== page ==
Big food and beverage companies are spending less on advertising their products to kids, and yet their presence in children’s lives feels greater than ever. How can that be? Two words – social media. Using Facebook, Twitter, and YouTube to bring their message to children is vastly cheaper than traditional media, and it may not even be perceived by youngsters as “advertising”, making it all the more insidious. Now one fed-up mom is fighting back, taking advantage of social media’s low cost and ease of distribution to get her message about processed food out to kids.
A December 2012 Federal Trade Commission (FTC) report on food marketing to children and adolescents examined data from 44 major food and beverage companies. Comparing 2009 spending to 2006, the report found “total spending on food marketing to youth dropped 19.5% in 2009, to $1.79 billion. Spending on youth-directed television advertising fell 19.5%, while spending on new media, such as online and viral marketing, increased 50%.”
A 2011 report on Food Marketing and Social Media from the Rudd Center for Food Policy & Obesity at Yale University fleshes out what that “online and viral marketing” looks like:
Eleven of the twelve fast food restaurants with the highest sales in 2009 maintained at least one Facebook account during the period we analyzed. Wendy’s and Dairy Queen each created additional profiles to support individual menu items. Only Burger King did not have a presence on Facebook in 2009, but has since joined. We also identified 33 sugary drink advertisers that had joined Facebook by October 2010. Several brands, such as Rockstar and Gatorade, maintained additional accounts to support sponsorship activities.
It’s easy to see why industry spending on advertising has decreased as social media use has increased. With a conventional print ad or TV spot, the company pays to create the ad, then pays again to purchase display space in a magazine or newspaper, or a time slot during a TV or radio broadcast.
But using social media is free – there is no print or broadcast space to buy. So, while the food and beverage companies still pay someone to create their social media campaigns, the placements themselves are free. The Rudd researchers note that their study looked only at Facebook pages, Twitter accounts, and YouTube channels, all of which are free, as opposed to purchased advertising on those platforms.
The Rudd report, like the FTC, found that food and beverage companies don’t feel the same urgency to use paid advertising to get their message out via social media as they might about traditional media. According to the report, “74% of marketers feel that it is very important to have a presence on Facebook, but only 57% feel the same way about advertising there. Similarly marketers feel that it is more important to have a presence on Twitter (47%) than to advertise there (42%).”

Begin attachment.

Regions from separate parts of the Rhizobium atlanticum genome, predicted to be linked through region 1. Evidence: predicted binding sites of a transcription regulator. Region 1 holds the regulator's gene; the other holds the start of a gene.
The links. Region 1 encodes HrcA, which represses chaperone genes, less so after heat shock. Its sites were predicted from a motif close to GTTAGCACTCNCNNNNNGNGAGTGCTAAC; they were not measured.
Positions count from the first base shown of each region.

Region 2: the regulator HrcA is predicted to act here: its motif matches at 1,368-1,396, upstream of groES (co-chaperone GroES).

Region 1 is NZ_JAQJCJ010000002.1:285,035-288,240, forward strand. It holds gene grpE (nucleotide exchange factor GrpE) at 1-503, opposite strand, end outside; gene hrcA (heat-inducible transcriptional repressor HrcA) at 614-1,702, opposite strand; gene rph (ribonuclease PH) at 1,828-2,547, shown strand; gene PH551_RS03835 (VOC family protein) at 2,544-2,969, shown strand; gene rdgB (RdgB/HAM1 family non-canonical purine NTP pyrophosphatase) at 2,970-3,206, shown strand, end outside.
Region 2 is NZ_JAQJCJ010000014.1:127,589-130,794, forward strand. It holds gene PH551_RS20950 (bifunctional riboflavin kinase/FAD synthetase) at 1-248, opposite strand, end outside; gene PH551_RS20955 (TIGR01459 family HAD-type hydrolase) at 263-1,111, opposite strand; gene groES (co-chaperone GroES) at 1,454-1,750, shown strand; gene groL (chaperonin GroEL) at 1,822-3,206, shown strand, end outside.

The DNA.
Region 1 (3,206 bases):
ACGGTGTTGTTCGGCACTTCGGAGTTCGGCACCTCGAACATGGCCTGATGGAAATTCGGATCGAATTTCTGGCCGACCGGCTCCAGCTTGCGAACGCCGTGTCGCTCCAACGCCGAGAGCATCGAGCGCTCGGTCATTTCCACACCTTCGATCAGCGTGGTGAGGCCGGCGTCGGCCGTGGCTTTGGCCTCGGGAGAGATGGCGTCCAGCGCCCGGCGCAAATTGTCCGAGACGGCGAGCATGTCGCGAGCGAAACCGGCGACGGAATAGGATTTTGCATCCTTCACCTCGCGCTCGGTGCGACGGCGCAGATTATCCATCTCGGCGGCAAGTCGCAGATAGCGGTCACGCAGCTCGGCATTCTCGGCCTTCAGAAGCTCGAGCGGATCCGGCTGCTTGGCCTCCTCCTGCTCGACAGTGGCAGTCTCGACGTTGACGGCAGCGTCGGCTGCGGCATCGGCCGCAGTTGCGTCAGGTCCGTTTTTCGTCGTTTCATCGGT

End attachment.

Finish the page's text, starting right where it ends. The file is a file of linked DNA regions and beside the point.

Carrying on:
After all, why should they pay, when social media offers such ripe opportunities to engage with “fans” and potential new customers without the cost of a media buy? Not only do big food companies not need to pay for social media advertising, just having fans or followers on social media brings value to the company.
A recent study quantified the value of each fan on a company’s Facebook page at $174.17; the value is based on factors including product spending within the past 12 months, loyalty and purchase intent in the future, propensity to recommend the brand to other potential customers, and the inclination of fans to organically lure more fans.
In other words, big food companies target kids through social media not only to encourage them to use their “pester power” to get parents to buy their products, but also because of kids’ ability to influence those who trust them most – their friends – to do the same.
As the Rudd report explains:
“Individual Facebook users can become a fan of a brand by clicking a “like” button on the brand’s page. A thumbnail photo of that individual is then visible on the brand page in the “people who like this” section. Any time the brand modifies its page (e.g., adds a feature, posts a comment) the activity shows up in the individual’s “news feed,” or personalized Facebook home page. In addition, any time the individual interacts with the brand page, this action shows up in the “news feeds” of all his or her friends. The brand also shows up on the individual’s Facebook page as something that he or she “likes.” “
The report concludes:
“The usage of social media by food marketers has skyrocketed in the past few years. As the data show, young people are heavy users of Facebook, Twitter, and YouTube and are willing to engage with brands on these platforms. Engagement devices and short-term promotions that are employed on social media pages are designed to keep children and teens coming back with regularity and to share marketing messages with their friends.